It’s been seven years since Wilco drummer Glenn Kotche’s last solo album, 2006’s percussive sound-scape, “Mobile.” But he’s hardly been idle. There have been two albums by Wilco and another by On Fillmore, Kotche’s sideband, plus all his composing – pieces for Kronos Quartet, Bang on a Can Orchestra and recent Grammy winners Eighth Blackbird and Yo-Yo Ma, among others. Two more solo records are coming, too. It’s a lot to keep track of.
“I’ve also, um, had two kids,” Kotche says with a laugh, calling from his hometown of Chicago. “But right now, I’m just trying to stay in the present as much as I can. Everything goes in waves, and it’s very periodic with Wilco. The grass is always greener and I’ll come back from a 14-month Wilco tour with a notebook full of ideas I’ve not been able to get to, and yeah, I’ll just want to do that. But right now, there’s only been one Wilco show the last five months and I start thinking, ‘It’d be nice to play with those guys more. I miss ’em.’ ”
Wilco will be starting up again later this spring when recording sessions commence for another new album. Meantime, Kotche has another intriguing solo project in which he’ll do double duty Friday night in Durham. He’ll play a collaborative set with local folk-rock trio Megafaun and also take on “Ilimaq,” an experimental solo percussion piece written by composer John Luther Adams.
Kotche initially discovered Adams, a longtime Alaska resident who takes inspiration from the Alaskan wilderness, through recordings. They met when Wilco played in Fairbanks some years ago and hit it off enough to collaborate on a piece that “expands the notion of the drum set,” as Kotche puts it.
“What I do comes from being a drummer, the rhythm and physicality and movement of it,” Kotche says. “I know John had some background in that, and I wanted to show other sides of the drum set. Usually drummers are just keeping the beat in rock bands. But it’s a wide-open instrument capable of all sorts of things, even though not many composers write that way.”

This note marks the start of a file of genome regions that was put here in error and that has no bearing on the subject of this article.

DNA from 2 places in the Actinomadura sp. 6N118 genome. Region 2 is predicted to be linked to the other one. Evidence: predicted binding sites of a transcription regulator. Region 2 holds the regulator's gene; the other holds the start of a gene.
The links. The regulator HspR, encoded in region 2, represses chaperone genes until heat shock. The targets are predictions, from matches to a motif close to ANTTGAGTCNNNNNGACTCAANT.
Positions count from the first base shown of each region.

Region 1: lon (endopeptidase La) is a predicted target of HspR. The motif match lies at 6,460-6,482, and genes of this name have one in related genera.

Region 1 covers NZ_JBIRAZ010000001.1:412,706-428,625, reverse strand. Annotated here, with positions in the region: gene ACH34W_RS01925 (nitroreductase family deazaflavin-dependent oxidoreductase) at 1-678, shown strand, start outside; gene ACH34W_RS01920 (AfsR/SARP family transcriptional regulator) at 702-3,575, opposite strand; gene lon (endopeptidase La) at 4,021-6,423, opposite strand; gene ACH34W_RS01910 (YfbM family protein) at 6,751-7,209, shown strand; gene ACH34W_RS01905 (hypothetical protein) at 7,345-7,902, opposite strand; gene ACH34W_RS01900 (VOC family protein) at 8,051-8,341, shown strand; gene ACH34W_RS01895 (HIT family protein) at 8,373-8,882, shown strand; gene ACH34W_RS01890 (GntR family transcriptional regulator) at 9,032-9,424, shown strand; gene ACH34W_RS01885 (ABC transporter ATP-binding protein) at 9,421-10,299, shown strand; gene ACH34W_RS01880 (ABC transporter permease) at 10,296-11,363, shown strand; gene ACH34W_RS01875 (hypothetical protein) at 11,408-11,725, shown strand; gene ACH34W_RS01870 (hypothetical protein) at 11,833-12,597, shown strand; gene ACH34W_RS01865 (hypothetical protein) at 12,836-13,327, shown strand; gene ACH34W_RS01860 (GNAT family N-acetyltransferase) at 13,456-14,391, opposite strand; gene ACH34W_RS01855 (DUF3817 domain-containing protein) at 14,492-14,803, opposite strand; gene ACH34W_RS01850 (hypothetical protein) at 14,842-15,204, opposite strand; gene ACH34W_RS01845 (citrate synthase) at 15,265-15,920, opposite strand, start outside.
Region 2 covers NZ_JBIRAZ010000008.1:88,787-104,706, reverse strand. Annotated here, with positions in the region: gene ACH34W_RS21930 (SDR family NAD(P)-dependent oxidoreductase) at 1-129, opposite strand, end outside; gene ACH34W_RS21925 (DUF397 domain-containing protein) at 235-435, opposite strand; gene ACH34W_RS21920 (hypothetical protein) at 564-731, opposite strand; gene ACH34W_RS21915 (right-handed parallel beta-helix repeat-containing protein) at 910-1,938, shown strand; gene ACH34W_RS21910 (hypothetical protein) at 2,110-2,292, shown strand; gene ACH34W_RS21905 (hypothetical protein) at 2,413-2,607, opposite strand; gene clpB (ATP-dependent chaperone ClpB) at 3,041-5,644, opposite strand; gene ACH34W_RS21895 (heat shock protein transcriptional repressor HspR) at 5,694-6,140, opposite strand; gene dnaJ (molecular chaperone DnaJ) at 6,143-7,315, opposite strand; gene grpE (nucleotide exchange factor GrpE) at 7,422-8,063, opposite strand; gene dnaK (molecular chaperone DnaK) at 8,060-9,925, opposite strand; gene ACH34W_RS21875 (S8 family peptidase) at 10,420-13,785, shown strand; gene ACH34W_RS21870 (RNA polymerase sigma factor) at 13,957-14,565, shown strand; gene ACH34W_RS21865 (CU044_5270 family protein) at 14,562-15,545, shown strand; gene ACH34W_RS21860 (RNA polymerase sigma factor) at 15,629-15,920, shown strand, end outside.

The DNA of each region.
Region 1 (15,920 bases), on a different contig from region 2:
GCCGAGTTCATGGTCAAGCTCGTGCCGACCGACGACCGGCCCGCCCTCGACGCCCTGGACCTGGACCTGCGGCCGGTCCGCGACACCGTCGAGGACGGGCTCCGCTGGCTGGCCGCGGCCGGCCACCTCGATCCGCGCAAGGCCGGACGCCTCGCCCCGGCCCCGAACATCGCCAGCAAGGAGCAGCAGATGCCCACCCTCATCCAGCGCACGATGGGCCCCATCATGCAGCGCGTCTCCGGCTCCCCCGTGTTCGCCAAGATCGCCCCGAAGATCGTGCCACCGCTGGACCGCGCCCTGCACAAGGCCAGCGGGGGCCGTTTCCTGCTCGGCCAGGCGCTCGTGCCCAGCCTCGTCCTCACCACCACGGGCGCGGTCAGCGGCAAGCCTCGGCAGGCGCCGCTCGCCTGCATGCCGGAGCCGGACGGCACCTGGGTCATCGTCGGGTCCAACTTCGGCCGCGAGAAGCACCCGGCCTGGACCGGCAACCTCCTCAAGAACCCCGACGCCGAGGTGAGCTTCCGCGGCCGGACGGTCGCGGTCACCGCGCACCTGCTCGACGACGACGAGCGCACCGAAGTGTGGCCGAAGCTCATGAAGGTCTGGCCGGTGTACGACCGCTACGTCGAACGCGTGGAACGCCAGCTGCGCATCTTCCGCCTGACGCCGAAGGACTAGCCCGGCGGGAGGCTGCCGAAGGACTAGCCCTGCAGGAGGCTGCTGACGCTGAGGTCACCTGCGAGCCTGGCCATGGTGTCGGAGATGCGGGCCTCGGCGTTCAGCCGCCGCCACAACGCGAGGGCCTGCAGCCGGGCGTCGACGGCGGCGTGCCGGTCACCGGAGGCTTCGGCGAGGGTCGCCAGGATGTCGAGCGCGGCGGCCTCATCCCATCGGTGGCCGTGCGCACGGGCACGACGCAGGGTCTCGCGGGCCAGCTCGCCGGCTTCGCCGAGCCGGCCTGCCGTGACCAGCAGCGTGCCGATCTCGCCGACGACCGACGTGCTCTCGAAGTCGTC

“Ilimaq” has multiple stations with a large kit and other unconventional percussion setups. Kotche moves between them throughout the piece’s 48-minute length, and it’s rendered in quadraphonic surround sound. But even though you’ll hear multiples of Kotche playing, don’t come expecting just a massive drum-solo workout.
“It’s an interesting sonic experience, like a live-sound installation,” Kotche says. “Sit back and absorb it all, and you’ll be blown away. Conceptually, it’s very sound. It’s not me showing off and doing a bunch of licks and stick twirls. The challenging part is the physical endurance required. The cool thing about percussion is it’s basically everything that’s not already another instrument – firecrackers, starter pistol, the wind blowing, cannon fire in the ‘1812 Overture.’ It’s always been that way; everything else was just what the drummer did going back to sound effects in vaudeville shows. So that’s the original conception of drumming, which just got away from a lot of players. I guess you could say I’m more old-school. Really old-school.”
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